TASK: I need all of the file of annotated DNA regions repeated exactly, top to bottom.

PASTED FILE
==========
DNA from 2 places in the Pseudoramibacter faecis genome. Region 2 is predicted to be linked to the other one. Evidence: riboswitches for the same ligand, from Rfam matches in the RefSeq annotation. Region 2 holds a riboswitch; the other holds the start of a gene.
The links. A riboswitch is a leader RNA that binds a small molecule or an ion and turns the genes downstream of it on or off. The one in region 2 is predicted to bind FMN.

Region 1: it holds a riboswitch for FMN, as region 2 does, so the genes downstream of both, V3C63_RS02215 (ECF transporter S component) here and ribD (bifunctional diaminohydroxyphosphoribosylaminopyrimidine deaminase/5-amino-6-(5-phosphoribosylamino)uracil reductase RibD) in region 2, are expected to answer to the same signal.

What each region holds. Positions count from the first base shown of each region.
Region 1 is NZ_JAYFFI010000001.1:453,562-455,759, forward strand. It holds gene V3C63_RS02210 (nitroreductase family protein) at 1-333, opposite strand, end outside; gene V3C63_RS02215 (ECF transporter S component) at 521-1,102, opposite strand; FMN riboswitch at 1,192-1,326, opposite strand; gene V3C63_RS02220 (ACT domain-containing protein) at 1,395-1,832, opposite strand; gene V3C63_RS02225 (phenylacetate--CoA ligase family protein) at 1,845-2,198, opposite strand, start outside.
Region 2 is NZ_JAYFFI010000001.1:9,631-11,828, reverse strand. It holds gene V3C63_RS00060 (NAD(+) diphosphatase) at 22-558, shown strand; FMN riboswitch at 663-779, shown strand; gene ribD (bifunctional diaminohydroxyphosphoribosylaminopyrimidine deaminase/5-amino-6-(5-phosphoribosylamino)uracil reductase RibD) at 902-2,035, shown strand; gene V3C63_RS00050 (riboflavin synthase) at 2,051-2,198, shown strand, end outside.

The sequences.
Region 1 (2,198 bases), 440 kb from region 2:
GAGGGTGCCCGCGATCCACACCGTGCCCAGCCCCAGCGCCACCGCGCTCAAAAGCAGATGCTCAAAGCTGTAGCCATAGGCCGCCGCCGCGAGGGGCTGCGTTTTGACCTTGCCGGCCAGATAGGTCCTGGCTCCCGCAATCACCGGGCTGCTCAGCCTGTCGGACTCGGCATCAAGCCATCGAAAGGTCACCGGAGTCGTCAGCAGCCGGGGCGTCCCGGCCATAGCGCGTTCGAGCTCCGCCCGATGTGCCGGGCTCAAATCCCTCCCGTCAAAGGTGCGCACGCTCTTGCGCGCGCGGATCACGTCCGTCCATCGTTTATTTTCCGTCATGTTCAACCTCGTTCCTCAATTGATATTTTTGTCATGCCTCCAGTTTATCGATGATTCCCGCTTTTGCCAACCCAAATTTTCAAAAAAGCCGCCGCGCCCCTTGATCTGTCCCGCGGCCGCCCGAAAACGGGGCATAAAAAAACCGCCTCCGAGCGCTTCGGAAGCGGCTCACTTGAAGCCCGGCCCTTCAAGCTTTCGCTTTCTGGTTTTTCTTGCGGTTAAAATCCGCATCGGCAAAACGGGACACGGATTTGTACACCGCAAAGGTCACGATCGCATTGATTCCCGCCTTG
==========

DNA from 2 places in the Pseudoramibacter faecis genome. Region 2 is predicted to be linked to the other one. Evidence: riboswitches for the same ligand, from Rfam matches in the RefSeq annotation. Region 2 holds a riboswitch; the other holds the start of a gene.
The links. A riboswitch is a leader RNA that binds a small molecule or an ion and turns the genes downstream of it on or off. The one in region 2 is predicted to bind FMN.

Region 1: it holds a riboswitch for FMN, as region 2 does, so the genes downstream of both, V3C63_RS02215 (ECF transporter S component) here and ribD (bifunctional diaminohydroxyphosphoribosylaminopyrimidine deaminase/5-amino-6-(5-phosphoribosylamino)uracil reductase RibD) in region 2, are expected to answer to the same signal.

What each region holds. Positions count from the first base shown of each region.
Region 1 is NZ_JAYFFI010000001.1:453,562-455,759, forward strand. It holds gene V3C63_RS02210 (nitroreductase family protein) at 1-333, opposite strand, end outside; gene V3C63_RS02215 (ECF transporter S component) at 521-1,102, opposite strand; FMN riboswitch at 1,192-1,326, opposite strand; gene V3C63_RS02220 (ACT domain-containing protein) at 1,395-1,832, opposite strand; gene V3C63_RS02225 (phenylacetate--CoA ligase family protein) at 1,845-2,198, opposite strand, start outside.
Region 2 is NZ_JAYFFI010000001.1:9,631-11,828, reverse strand. It holds gene V3C63_RS00060 (NAD(+) diphosphatase) at 22-558, shown strand; FMN riboswitch at 663-779, shown strand; gene ribD (bifunctional diaminohydroxyphosphoribosylaminopyrimidine deaminase/5-amino-6-(5-phosphoribosylamino)uracil reductase RibD) at 902-2,035, shown strand; gene V3C63_RS00050 (riboflavin synthase) at 2,051-2,198, shown strand, end outside.

The sequences.
Region 1 (2,198 bases), 440 kb from region 2:
GAGGGTGCCCGCGATCCACACCGTGCCCAGCCCCAGCGCCACCGCGCTCAAAAGCAGATGCTCAAAGCTGTAGCCATAGGCCGCCGCCGCGAGGGGCTGCGTTTTGACCTTGCCGGCCAGATAGGTCCTGGCTCCCGCAATCACCGGGCTGCTCAGCCTGTCGGACTCGGCATCAAGCCATCGAAAGGTCACCGGAGTCGTCAGCAGCCGGGGCGTCCCGGCCATAGCGCGTTCGAGCTCCGCCCGATGTGCCGGGCTCAAATCCCTCCCGTCAAAGGTGCGCACGCTCTTGCGCGCGCGGATCACGTCCGTCCATCGTTTATTTTCCGTCATGTTCAACCTCGTTCCTCAATTGATATTTTTGTCATGCCTCCAGTTTATCGATGATTCCCGCTTTTGCCAACCCAAATTTTCAAAAAAGCCGCCGCGCCCCTTGATCTGTCCCGCGGCCGCCCGAAAACGGGGCATAAAAAAACCGCCTCCGAGCGCTTCGGAAGCGGCTCACTTGAAGCCCGGCCCTTCAAGCTTTCGCTTTCTGGTTTTTCTTGCGGTTAAAATCCGCATCGGCAAAACGGGACACGGATTTGTACACCGCAAAGGTCACGATCGCATTGATTCCCGCCTTG